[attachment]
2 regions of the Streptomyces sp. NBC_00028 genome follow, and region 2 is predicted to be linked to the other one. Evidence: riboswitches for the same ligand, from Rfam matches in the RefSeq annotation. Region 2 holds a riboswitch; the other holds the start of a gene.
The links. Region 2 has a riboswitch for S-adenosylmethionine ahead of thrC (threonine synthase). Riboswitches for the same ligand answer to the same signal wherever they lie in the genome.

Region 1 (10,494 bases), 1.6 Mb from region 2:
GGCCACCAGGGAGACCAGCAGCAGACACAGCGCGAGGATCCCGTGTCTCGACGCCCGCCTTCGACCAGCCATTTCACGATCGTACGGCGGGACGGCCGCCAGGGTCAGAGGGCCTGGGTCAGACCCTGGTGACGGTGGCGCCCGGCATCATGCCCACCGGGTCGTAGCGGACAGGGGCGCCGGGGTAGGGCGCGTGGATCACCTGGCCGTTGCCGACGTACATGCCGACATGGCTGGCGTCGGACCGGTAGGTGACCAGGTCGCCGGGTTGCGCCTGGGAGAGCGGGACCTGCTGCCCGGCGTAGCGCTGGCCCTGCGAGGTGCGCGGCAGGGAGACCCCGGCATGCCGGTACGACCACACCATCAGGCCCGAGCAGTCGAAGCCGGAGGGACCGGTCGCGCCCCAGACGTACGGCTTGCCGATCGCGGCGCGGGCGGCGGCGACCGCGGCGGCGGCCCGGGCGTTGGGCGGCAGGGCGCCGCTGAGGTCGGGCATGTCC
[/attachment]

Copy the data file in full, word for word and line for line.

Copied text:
2 regions of the Streptomyces sp. NBC_00028 genome follow, and region 2 is predicted to be linked to the other one. Evidence: riboswitches for the same ligand, from Rfam matches in the RefSeq annotation. Region 2 holds a riboswitch; the other holds the start of a gene.
The links. Region 2 has a riboswitch for S-adenosylmethionine ahead of thrC (threonine synthase). Riboswitches for the same ligand answer to the same signal wherever they lie in the genome.

Region 1 (10,494 bases), 1.6 Mb from region 2:
GGCCACCAGGGAGACCAGCAGCAGACACAGCGCGAGGATCCCGTGTCTCGACGCCCGCCTTCGACCAGCCATTTCACGATCGTACGGCGGGACGGCCGCCAGGGTCAGAGGGCCTGGGTCAGACCCTGGTGACGGTGGCGCCCGGCATCATGCCCACCGGGTCGTAGCGGACAGGGGCGCCGGGGTAGGGCGCGTGGATCACCTGGCCGTTGCCGACGTACATGCCGACATGGCTGGCGTCGGACCGGTAGGTGACCAGGTCGCCGGGTTGCGCCTGGGAGAGCGGGACCTGCTGCCCGGCGTAGCGCTGGCCCTGCGAGGTGCGCGGCAGGGAGACCCCGGCATGCCGGTACGACCACACCATCAGGCCCGAGCAGTCGAAGCCGGAGGGACCGGTCGCGCCCCAGACGTACGGCTTGCCGATCGCGGCGCGGGCGGCGGCGACCGCGGCGGCGGCCCGGGCGTTGGGCGGCAGGGCGCCGCTGAGGTCGGGCATGTCC